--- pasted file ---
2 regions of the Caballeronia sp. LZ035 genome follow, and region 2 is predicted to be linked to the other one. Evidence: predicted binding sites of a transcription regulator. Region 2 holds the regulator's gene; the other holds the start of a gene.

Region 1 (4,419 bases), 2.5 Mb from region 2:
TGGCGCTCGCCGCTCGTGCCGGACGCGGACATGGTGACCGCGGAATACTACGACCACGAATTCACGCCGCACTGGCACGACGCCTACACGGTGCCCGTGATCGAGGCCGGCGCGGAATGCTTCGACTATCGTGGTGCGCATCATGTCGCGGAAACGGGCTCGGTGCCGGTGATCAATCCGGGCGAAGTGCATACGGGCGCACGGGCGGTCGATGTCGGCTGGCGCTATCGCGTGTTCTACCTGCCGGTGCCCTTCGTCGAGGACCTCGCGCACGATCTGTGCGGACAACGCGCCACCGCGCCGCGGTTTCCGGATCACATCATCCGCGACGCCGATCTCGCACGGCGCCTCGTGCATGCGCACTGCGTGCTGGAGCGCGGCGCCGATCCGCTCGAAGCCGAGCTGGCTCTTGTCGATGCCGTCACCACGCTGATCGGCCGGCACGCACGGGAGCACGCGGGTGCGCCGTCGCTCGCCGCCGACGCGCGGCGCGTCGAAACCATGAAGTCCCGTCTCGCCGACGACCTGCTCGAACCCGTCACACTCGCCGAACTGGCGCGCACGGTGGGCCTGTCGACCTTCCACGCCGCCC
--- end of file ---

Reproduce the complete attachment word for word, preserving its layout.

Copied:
2 regions of the Caballeronia sp. LZ035 genome follow, and region 2 is predicted to be linked to the other one. Evidence: predicted binding sites of a transcription regulator. Region 2 holds the regulator's gene; the other holds the start of a gene.

Region 1 (4,419 bases), 2.5 Mb from region 2:
TGGCGCTCGCCGCTCGTGCCGGACGCGGACATGGTGACCGCGGAATACTACGACCACGAATTCACGCCGCACTGGCACGACGCCTACACGGTGCCCGTGATCGAGGCCGGCGCGGAATGCTTCGACTATCGTGGTGCGCATCATGTCGCGGAAACGGGCTCGGTGCCGGTGATCAATCCGGGCGAAGTGCATACGGGCGCACGGGCGGTCGATGTCGGCTGGCGCTATCGCGTGTTCTACCTGCCGGTGCCCTTCGTCGAGGACCTCGCGCACGATCTGTGCGGACAACGCGCCACCGCGCCGCGGTTTCCGGATCACATCATCCGCGACGCCGATCTCGCACGGCGCCTCGTGCATGCGCACTGCGTGCTGGAGCGCGGCGCCGATCCGCTCGAAGCCGAGCTGGCTCTTGTCGATGCCGTCACCACGCTGATCGGCCGGCACGCACGGGAGCACGCGGGTGCGCCGTCGCTCGCCGCCGACGCGCGGCGCGTCGAAACCATGAAGTCCCGTCTCGCCGACGACCTGCTCGAACCCGTCACACTCGCCGAACTGGCGCGCACGGTGGGCCTGTCGACCTTCCACGCCGCCC